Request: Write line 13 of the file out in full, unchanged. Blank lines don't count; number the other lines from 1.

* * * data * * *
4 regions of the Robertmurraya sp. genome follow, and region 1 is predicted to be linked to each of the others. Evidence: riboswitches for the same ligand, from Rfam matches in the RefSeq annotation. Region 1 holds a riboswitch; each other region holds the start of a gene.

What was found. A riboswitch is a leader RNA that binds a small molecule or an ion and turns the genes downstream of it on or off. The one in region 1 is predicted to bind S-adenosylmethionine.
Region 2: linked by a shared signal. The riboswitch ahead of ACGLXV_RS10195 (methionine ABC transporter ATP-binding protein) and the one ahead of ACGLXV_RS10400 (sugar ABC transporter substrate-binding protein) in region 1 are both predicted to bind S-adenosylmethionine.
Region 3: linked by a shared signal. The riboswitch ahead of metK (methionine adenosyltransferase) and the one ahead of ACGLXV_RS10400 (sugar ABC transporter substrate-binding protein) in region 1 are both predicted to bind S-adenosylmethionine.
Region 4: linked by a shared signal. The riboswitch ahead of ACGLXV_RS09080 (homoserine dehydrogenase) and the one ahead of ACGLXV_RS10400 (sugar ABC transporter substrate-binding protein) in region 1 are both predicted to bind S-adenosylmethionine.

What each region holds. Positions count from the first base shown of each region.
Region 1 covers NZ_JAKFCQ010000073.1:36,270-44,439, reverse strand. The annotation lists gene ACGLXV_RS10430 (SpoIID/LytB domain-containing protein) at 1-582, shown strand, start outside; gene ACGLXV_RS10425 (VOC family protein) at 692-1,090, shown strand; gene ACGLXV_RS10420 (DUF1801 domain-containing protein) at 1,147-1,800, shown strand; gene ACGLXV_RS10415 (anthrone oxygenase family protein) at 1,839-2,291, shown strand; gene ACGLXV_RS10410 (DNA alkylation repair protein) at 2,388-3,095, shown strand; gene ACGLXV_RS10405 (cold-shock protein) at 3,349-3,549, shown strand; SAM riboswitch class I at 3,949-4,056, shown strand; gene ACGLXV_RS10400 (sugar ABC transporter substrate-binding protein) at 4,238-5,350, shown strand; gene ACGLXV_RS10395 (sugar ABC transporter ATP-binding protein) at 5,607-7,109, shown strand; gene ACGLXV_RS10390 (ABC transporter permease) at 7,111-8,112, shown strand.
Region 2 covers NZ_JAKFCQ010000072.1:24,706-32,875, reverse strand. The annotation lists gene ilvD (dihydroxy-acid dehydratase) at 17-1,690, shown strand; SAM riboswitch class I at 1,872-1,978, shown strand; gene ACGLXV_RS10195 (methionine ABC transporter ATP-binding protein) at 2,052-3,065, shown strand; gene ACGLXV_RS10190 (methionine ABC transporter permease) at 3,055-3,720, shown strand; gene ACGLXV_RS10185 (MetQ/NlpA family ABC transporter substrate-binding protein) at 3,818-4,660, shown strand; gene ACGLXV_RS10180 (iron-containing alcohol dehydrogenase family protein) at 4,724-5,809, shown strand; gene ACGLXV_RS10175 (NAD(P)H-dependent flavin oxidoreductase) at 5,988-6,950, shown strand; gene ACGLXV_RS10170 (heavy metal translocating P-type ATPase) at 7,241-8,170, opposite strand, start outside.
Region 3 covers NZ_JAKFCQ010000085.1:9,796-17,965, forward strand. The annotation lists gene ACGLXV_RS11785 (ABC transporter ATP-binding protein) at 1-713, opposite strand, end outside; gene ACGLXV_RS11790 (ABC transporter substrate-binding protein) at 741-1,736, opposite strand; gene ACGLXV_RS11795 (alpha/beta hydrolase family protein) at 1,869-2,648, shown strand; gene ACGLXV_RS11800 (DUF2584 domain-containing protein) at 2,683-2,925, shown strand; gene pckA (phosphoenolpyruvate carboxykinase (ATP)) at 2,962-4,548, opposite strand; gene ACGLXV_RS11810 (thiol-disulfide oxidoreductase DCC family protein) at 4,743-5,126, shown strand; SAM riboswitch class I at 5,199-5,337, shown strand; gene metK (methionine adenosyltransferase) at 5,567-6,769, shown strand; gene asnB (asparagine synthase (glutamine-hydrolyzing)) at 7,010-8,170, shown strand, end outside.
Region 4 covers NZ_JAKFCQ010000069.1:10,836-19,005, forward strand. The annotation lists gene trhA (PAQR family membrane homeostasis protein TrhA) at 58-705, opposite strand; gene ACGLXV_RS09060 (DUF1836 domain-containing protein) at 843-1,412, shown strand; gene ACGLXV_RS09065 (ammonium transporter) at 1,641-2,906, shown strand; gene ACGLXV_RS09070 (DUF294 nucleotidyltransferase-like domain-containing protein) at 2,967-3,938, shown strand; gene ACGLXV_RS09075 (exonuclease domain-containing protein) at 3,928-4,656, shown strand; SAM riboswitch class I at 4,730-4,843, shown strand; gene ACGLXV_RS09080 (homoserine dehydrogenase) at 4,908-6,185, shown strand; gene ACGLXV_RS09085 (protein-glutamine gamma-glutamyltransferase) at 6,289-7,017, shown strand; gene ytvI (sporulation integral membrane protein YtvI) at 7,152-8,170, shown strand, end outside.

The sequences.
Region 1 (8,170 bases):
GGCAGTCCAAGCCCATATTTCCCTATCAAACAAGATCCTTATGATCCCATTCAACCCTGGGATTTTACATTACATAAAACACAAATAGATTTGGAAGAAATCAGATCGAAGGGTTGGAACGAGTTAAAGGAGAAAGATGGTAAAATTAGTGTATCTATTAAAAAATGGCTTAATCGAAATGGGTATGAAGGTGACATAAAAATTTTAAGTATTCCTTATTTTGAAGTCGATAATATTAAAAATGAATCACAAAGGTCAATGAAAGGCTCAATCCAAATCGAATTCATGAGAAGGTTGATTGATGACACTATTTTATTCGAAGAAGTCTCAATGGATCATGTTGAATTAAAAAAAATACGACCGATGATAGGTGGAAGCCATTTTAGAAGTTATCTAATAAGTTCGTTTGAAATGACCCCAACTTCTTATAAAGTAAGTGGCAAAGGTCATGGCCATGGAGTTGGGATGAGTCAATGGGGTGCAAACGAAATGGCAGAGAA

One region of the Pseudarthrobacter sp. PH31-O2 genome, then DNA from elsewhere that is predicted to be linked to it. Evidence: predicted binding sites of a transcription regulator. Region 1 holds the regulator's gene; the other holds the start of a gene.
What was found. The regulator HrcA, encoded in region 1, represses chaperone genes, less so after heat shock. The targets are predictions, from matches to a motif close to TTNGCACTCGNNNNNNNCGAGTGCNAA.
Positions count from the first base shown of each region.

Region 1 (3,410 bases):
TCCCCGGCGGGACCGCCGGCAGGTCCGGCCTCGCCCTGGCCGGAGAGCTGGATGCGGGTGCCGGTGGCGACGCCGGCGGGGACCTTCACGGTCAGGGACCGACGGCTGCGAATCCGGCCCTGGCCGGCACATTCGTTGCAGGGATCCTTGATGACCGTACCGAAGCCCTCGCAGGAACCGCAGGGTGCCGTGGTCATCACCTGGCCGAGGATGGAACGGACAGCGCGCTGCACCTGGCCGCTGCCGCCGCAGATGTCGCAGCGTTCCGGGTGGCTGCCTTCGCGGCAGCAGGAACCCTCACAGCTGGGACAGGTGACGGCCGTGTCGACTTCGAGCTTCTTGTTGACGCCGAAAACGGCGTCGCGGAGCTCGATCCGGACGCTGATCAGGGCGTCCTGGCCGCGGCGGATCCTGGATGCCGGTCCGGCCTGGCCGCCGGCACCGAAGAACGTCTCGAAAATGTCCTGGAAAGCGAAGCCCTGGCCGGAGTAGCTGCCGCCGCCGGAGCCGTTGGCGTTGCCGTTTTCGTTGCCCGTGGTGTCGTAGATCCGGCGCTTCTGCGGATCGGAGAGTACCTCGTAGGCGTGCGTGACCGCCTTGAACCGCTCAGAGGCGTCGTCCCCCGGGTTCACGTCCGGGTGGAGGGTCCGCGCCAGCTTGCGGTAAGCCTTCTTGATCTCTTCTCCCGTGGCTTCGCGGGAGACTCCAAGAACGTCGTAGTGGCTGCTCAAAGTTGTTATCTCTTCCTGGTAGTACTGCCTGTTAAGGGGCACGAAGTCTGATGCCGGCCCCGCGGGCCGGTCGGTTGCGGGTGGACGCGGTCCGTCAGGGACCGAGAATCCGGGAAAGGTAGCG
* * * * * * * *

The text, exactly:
GGCAGTCCAAGCCCATATTTCCCTATCAAACAAGATCCTTATGATCCCATTCAACCCTGGGATTTTACATTACATAAAACACAAATAGATTTGGAAGAAATCAGATCGAAGGGTTGGAACGAGTTAAAGGAGAAAGATGGTAAAATTAGTGTATCTATTAAAAAATGGCTTAATCGAAATGGGTATGAAGGTGACATAAAAATTTTAAGTATTCCTTATTTTGAAGTCGATAATATTAAAAATGAATCACAAAGGTCAATGAAAGGCTCAATCCAAATCGAATTCATGAGAAGGTTGATTGATGACACTATTTTATTCGAAGAAGTCTCAATGGATCATGTTGAATTAAAAAAAATACGACCGATGATAGGTGGAAGCCATTTTAGAAGTTATCTAATAAGTTCGTTTGAAATGACCCCAACTTCTTATAAAGTAAGTGGCAAAGGTCATGGCCATGGAGTTGGGATGAGTCAATGGGGTGCAAACGAAATGGCAGAGAA